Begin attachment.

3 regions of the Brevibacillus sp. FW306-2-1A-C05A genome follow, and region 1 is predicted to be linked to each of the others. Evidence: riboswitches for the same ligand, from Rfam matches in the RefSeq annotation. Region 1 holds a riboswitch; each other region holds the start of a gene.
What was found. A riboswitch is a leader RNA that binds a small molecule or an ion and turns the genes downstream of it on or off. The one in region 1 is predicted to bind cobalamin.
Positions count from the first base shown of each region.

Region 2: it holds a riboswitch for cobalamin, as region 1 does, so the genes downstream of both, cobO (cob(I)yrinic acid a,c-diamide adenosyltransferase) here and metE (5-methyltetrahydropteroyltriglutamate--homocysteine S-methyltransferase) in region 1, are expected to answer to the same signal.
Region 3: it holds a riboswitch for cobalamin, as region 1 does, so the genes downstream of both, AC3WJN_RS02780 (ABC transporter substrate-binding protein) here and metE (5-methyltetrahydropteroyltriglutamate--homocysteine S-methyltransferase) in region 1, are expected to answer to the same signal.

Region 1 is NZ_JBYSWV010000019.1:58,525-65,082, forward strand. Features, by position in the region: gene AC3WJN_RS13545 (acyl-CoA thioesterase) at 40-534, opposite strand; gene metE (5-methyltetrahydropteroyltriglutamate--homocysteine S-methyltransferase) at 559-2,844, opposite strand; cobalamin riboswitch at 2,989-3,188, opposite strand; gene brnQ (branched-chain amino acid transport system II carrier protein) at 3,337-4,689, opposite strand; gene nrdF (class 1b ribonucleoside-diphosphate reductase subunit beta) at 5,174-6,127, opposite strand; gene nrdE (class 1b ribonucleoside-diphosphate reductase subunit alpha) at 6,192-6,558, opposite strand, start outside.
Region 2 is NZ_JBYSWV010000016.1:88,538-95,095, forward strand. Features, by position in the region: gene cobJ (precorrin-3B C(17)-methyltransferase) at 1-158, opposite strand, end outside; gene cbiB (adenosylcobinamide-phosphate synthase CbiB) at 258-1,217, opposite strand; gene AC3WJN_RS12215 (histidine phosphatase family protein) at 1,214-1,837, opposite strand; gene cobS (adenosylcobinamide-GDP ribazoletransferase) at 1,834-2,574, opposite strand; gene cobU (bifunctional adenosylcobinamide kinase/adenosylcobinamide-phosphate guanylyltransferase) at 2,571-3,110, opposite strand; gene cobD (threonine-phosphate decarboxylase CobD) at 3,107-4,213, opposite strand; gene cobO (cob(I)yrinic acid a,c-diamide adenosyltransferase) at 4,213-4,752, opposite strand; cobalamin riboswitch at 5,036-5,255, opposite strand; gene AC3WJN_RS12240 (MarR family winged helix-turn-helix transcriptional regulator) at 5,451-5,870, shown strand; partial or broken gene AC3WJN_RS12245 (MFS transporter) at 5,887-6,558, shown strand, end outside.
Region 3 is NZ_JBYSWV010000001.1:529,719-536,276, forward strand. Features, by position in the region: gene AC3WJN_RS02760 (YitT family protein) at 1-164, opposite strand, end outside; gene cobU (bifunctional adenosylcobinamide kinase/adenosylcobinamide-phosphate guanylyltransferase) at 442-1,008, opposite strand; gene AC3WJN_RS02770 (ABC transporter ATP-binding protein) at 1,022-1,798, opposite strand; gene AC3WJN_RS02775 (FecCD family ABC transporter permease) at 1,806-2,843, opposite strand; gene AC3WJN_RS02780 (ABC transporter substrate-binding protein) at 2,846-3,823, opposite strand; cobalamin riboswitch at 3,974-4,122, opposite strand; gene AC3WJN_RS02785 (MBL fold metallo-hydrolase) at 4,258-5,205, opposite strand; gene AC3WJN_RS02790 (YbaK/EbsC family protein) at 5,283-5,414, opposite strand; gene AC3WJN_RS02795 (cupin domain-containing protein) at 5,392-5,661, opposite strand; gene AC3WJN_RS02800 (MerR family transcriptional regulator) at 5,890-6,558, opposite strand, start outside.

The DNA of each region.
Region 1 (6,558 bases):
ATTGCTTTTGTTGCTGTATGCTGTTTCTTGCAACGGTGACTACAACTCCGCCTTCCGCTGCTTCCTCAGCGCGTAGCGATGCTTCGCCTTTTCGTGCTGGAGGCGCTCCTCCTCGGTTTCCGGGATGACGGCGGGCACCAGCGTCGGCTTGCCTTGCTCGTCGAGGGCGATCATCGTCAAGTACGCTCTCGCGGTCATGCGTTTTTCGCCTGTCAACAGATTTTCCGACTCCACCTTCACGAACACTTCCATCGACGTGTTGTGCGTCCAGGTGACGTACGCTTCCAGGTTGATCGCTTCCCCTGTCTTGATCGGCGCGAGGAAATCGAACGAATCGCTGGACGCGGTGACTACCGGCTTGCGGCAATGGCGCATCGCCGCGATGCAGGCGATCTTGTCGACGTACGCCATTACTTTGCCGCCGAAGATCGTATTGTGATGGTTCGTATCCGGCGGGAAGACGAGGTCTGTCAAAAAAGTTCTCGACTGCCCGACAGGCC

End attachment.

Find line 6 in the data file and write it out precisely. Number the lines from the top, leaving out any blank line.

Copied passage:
Region 1 is NZ_JBYSWV010000019.1:58,525-65,082, forward strand. Features, by position in the region: gene AC3WJN_RS13545 (acyl-CoA thioesterase) at 40-534, opposite strand; gene metE (5-methyltetrahydropteroyltriglutamate--homocysteine S-methyltransferase) at 559-2,844, opposite strand; cobalamin riboswitch at 2,989-3,188, opposite strand; gene brnQ (branched-chain amino acid transport system II carrier protein) at 3,337-4,689, opposite strand; gene nrdF (class 1b ribonucleoside-diphosphate reductase subunit beta) at 5,174-6,127, opposite strand; gene nrdE (class 1b ribonucleoside-diphosphate reductase subunit alpha) at 6,192-6,558, opposite strand, start outside.